(I found out about this article via the terrific Rachel McAdams Online.)

Posted by Geoff at 6:28 PM CST
Updated: Wednesday, January 25, 2012 6:29 PM CST
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Tuesday, January 24, 2012
Alexander Payne, Oscar-nominated earlier today as director of The Descendants, was interviewed last week by Little White Lies' Adam Woodward. Payne got into a good discussion about how the seven-year gap came about between his last film, Sideways, and his latest (he's been busy, it's just that the project he'd been spending most of his time developing hasn't quite gotten off the ground yet). Later in the interview, Payne talks about convincing the studio to allow him to make his next film, Nebraska, in black-and-white. When Woodward asks him if he can see how a film like The Artist might be a hard sell to a studio, Payne replies, "Sure, but my obligation to the studio is to be honest and to tell them, at all times, what I think a cool movie would be. My job is to see things that your research studies and your financial models cannot see. I have X-ray vision." Eventually, this discussion leads Payne to quote Brian De Palma:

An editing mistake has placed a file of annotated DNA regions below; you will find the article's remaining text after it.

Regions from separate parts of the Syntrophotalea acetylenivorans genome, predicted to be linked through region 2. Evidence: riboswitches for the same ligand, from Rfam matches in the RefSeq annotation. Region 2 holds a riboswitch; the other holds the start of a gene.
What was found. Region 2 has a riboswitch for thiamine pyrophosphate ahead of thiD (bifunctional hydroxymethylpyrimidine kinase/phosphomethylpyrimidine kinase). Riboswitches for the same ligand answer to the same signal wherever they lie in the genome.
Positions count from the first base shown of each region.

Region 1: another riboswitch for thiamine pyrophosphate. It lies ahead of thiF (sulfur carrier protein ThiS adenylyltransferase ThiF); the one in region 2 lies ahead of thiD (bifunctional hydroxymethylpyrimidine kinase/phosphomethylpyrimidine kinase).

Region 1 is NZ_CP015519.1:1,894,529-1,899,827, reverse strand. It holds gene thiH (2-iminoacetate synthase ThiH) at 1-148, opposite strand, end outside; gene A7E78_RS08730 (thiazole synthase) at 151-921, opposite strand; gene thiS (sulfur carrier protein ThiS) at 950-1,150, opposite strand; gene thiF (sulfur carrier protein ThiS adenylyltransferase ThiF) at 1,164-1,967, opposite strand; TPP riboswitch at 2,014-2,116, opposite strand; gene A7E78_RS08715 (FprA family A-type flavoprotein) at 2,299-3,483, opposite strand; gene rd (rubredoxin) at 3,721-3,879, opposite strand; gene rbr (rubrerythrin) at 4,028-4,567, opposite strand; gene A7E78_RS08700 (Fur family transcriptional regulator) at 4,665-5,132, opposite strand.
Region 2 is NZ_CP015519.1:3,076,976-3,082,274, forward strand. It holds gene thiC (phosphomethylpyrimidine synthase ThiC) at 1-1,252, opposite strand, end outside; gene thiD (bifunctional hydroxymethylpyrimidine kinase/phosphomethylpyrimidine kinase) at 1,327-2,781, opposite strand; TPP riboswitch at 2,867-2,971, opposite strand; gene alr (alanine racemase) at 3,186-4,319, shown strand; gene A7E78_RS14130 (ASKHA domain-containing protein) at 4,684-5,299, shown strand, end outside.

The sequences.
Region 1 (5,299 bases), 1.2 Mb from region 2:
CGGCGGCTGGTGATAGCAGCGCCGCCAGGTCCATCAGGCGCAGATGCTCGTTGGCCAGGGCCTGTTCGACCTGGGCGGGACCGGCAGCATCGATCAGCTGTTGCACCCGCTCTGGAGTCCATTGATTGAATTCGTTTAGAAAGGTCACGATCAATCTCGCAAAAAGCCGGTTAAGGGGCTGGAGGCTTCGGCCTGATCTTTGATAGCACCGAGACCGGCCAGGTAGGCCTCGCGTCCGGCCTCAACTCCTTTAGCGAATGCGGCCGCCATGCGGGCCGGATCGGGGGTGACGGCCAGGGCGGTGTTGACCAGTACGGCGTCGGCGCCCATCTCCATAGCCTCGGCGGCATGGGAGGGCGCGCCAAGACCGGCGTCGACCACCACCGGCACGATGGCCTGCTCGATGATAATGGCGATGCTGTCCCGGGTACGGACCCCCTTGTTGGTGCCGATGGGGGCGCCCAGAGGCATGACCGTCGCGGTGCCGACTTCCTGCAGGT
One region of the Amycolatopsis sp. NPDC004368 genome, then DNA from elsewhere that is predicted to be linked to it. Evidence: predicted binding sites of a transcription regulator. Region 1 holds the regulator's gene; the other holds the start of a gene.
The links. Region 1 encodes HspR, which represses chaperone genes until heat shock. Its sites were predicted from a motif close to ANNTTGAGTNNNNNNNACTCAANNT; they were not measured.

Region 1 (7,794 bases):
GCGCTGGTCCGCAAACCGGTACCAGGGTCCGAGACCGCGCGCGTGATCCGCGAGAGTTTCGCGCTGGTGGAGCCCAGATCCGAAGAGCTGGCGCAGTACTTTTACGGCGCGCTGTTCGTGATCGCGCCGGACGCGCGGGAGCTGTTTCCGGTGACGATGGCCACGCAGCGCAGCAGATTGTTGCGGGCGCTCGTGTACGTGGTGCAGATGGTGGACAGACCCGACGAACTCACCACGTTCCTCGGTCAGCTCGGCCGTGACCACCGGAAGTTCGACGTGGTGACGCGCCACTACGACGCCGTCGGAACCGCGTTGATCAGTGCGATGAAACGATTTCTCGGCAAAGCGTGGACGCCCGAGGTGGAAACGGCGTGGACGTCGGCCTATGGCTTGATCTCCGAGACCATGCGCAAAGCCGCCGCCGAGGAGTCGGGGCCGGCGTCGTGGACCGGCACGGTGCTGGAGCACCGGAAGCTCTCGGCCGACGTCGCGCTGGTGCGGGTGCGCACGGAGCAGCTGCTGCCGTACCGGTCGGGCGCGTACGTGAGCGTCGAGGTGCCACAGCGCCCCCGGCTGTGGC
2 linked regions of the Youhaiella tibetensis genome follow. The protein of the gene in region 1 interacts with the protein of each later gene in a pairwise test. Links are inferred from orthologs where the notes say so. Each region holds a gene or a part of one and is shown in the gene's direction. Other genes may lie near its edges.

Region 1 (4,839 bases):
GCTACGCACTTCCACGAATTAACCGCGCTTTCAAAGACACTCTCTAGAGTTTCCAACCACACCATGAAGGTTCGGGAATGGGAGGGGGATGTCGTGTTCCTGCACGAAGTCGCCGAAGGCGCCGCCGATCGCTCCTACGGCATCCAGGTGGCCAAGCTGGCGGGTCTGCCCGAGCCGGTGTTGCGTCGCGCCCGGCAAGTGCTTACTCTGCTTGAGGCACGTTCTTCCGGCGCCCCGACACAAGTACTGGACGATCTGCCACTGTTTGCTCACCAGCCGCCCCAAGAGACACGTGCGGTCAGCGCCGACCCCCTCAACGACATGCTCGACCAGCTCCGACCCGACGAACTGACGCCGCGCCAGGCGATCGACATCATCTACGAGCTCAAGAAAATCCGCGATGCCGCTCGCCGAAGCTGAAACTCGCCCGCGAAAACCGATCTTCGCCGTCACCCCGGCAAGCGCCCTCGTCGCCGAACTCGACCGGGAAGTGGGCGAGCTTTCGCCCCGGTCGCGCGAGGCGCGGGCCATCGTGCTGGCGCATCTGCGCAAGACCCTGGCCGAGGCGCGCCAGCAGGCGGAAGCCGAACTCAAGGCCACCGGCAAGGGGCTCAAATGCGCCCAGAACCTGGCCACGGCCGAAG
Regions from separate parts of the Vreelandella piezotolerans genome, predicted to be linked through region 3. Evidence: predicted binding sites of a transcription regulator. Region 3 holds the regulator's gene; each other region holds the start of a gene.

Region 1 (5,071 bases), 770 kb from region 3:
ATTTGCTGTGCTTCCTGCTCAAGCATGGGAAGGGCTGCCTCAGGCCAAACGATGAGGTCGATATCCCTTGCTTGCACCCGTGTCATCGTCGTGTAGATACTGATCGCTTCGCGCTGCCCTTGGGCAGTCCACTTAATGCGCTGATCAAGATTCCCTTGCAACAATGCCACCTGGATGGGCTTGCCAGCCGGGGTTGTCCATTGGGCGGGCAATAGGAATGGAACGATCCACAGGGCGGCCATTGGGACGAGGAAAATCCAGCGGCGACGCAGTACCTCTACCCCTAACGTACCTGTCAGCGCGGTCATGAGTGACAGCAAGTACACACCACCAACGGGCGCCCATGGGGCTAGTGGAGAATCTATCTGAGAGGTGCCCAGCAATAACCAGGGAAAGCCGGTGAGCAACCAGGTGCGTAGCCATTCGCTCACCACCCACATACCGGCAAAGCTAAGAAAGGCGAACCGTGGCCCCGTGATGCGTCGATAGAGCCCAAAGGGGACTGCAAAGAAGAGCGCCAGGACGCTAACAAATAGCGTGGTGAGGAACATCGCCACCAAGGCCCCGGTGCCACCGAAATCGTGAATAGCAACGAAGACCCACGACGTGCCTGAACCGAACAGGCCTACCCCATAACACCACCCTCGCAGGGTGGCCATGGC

Woodward: No one’s a sure bet though?

Payne: True. It’s often about compromise. I’m able to make this black-and-white movie because the studio has faith in me, but I’m having to do it with much less budget than I originally asked for had it been in colour. Little tip: it’s always worth over estimating the budget because there’ll always be cutbacks. This is now my fourth film in a row that will make money, so I do have that track record. They’re not huge hits by Hollywood standards, but they make money, so I get the benefit of the doubt more or less.